A New Look at the Geology of the Zambian Copperbelt
Published:January 01, 2005
David Selley, David Broughton, Robert Scott, Murray Hitzman, Stuart Bull, Ross Large, Peter McGoldrick, Mawson Croaker, Nicky Pollington, Fernando Barra, 2005. "A New Look at the Geology of the Zambian Copperbelt", One Hundredth Anniversary Volume, Jeffrey W. Hedenquist, John F. H. Thompson, Richard J. Goldfarb, Jeremy P. Richards
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The Zambian Copperbelt accounts for approximately 46 percent of the production and reserves of the Cen tral African Copperbelt, the largest and highest grade sediment-hosted stratiform copper province known on Earth. Deposits in the Zambian Copperbelt are hosted by the Neoproterozoic Katangan Supergroup, a rela tively thin (~5 km) basinal succession of predominantly marginal marine and terrestrial metasedimentary rocks that lacks significant volumes of igneous rocks. The stratigraphic architecture of the Katangan Supergroup in the Zambian Copperbelt is comparable to that of Phanerozoic rift systems. The basal portion of the sequence (Lower Roan Group) contains continental sandstones and conglomerates...
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One Hundredth Anniversary Volume
From the first issue in 1905 onward, Economic Geology has been the main publication for those who study mineral deposits; indeed, it is now difficult to imagine economic geology without Economic Geology. It is interesting to ask, therefore, Who were the farsighted people who founded the journal, and Why did they think a specialized publication devoted to mineral deposits was needed?
Let us first address the question, Who were the founders? They were the 12 men who collectivelydecided a new publication was needed, who then planned the financial structure to support the venture, and who served as the original editorial group. All were employed by, or associated with, the U.S. Geological Survey. Josiah Edward Spurr suggested the need for a journal sometime in November or December 1904. After informal discussions, nine of the founders met in the office of Waldemar Lindgren in the headquarters of the U.S. Geological Survey in Washington, D.C., on May 16, 1905, and founded the Economic Geology Publishing Company. The sole purpose of the company was the publication of a journal ‘...devoted primarily to the broad application of geologicprinciples to mineral deposits of economic value, and to the scientific description of such deposits, and particularly to the chemical, physical, and structural problems bearing on their genesis.’ Initial financing for the new company was raised by the sale of 80 shares at a cost of $25 per share.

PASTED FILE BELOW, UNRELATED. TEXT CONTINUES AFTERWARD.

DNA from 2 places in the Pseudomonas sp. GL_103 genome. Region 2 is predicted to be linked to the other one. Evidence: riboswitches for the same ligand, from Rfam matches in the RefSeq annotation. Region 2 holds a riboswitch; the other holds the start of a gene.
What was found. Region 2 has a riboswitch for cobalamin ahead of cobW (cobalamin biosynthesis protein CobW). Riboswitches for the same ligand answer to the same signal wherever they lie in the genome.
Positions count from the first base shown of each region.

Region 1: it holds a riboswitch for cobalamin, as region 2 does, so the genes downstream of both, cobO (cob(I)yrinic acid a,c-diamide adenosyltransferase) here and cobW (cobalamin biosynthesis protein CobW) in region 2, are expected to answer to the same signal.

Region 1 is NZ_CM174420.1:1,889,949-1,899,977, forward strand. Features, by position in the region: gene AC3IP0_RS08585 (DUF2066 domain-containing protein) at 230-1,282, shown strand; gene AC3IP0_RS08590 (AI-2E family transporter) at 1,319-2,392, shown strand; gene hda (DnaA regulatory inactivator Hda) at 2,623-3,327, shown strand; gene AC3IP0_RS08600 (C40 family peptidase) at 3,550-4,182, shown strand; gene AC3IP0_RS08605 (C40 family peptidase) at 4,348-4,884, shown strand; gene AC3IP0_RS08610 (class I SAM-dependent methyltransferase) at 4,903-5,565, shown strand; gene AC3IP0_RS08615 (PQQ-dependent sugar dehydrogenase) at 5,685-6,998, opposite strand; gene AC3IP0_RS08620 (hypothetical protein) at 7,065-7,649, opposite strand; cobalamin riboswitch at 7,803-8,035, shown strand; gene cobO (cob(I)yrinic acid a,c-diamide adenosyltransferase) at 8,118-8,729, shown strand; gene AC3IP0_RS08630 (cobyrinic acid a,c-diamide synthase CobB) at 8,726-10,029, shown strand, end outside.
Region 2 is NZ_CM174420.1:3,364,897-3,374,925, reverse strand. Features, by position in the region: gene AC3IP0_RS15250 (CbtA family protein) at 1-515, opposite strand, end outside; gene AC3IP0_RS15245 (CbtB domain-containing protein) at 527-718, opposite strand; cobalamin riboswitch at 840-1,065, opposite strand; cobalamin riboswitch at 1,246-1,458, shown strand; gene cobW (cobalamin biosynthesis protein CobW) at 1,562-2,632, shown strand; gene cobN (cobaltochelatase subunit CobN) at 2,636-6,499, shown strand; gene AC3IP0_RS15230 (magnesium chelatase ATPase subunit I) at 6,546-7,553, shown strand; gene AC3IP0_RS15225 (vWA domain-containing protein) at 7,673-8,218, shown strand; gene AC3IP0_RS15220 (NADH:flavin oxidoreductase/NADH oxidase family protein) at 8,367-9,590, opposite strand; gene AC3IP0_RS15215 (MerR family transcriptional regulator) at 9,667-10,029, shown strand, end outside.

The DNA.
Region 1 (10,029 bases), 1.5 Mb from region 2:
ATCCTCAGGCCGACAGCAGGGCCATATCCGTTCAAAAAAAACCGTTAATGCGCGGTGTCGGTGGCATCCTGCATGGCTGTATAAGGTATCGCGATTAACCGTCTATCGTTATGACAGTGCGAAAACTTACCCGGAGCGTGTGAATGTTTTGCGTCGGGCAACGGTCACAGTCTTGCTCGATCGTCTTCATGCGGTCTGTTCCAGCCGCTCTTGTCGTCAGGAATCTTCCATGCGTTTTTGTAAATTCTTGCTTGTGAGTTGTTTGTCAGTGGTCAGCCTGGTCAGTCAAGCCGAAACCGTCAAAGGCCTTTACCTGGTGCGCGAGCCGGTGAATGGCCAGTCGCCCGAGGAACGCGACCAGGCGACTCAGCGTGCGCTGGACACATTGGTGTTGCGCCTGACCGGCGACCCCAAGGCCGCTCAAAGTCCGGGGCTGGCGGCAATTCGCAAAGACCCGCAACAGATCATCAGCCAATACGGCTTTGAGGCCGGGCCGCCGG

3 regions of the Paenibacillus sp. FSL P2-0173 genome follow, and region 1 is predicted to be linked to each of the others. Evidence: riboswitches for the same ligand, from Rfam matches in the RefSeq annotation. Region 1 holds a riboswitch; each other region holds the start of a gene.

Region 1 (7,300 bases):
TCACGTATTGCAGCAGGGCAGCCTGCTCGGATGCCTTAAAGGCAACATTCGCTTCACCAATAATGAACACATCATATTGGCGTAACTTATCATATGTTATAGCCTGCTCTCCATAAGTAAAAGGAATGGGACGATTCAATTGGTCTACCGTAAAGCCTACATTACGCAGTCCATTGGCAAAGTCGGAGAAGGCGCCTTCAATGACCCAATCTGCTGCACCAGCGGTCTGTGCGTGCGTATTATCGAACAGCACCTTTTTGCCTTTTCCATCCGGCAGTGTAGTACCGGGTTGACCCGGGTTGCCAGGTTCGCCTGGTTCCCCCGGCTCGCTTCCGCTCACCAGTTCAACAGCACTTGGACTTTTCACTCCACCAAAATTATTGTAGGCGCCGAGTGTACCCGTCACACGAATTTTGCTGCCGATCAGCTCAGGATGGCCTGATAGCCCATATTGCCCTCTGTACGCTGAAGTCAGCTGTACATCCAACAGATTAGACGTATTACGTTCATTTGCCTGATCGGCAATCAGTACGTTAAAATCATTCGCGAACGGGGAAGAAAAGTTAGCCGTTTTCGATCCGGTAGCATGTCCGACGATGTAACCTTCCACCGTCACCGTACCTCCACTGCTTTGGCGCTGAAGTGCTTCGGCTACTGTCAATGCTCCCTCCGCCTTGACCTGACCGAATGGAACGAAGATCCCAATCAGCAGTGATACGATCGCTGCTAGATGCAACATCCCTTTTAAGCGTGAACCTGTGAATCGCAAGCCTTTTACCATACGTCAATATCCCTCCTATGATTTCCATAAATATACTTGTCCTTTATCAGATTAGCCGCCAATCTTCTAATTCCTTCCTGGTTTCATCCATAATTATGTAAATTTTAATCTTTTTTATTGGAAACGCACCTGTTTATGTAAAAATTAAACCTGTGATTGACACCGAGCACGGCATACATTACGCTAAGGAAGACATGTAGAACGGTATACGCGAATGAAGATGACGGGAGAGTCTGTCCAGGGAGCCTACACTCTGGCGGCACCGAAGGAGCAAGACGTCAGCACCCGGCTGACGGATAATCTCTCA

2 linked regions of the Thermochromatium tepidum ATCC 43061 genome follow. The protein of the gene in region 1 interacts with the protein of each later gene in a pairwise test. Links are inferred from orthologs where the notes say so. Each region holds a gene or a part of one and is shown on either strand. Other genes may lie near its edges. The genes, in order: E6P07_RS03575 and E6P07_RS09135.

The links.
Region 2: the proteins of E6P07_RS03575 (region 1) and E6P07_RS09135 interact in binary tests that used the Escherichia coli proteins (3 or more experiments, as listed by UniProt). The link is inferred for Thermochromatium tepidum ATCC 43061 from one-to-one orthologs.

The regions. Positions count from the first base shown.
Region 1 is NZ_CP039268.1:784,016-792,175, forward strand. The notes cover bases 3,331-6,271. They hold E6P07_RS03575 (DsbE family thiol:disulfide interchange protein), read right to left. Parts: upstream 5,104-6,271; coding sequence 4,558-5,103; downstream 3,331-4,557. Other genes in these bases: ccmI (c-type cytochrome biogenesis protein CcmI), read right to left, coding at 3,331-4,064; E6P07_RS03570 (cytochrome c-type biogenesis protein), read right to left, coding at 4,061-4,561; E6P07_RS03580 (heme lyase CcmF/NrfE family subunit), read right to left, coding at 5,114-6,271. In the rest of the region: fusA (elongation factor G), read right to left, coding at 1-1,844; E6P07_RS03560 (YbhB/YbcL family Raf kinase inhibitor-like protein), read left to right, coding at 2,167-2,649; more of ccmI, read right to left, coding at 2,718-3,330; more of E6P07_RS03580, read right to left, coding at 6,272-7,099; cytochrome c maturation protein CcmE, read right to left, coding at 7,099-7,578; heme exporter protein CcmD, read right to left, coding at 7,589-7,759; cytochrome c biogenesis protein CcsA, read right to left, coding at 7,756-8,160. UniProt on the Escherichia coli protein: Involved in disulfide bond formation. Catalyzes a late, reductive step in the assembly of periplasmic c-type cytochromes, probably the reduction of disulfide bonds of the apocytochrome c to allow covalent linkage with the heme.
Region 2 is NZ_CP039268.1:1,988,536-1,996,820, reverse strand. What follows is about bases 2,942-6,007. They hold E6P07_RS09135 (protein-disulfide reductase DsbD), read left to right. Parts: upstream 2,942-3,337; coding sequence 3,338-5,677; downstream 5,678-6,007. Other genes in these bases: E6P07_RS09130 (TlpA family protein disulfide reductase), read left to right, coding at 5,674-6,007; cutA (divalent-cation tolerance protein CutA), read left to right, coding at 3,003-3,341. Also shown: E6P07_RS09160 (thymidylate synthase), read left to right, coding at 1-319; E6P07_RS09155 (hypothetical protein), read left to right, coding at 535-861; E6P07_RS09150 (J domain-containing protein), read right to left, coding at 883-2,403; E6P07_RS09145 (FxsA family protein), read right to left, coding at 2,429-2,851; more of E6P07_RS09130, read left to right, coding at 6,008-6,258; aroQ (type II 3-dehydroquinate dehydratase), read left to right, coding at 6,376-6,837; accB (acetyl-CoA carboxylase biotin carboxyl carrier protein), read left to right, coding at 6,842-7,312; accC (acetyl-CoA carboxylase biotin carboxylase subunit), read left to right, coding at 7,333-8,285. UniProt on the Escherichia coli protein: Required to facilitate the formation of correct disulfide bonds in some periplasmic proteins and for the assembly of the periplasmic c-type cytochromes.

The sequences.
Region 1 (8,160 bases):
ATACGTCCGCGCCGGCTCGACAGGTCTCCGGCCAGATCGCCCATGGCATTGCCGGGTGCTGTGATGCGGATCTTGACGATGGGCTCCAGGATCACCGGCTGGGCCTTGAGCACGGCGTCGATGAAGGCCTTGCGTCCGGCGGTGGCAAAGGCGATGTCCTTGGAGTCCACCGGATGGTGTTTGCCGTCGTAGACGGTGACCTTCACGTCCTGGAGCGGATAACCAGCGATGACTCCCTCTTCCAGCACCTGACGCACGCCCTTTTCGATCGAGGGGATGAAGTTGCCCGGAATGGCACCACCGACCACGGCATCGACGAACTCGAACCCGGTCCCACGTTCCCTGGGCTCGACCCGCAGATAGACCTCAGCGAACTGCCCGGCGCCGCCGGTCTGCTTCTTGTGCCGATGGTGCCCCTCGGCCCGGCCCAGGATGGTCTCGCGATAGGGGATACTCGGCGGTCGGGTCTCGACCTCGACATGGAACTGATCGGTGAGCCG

Eight of the men at the founding meeting formed the first board of directors; Spurr was president, Frederick L. Ransome, secretary, and George O. Smith, treasurer. Other members were Arthur H. Brooks, Marius R. Campbell, Walter H. Weed, Waldemar Lindgren, and a young academic from Lehigh University in Pennsylvania, John D. Irving. Theninth man at the meeting was H. Foster Bain. Irving was appointed editor. Lindgren, Ransome, and Campbell from the U.S. Geological Survey, together with three academics, James F. Kemp of Columbia University, Heinrich Ries ofCornell University, and Charles K. Leith of the University of Wisconsin, were appointed associate editors. The initial board members, the editor, and associate editors are the people we now recognize as the founders of Economic Geology. Two others, Frank D. Adams, of McGill University in Canada, and John. W. Gregory, of Glasgow University in Scotland, were subsequently added as associate editors, and a third person, W. S. Bayley of the University of Illinois, was appointed as business editor, but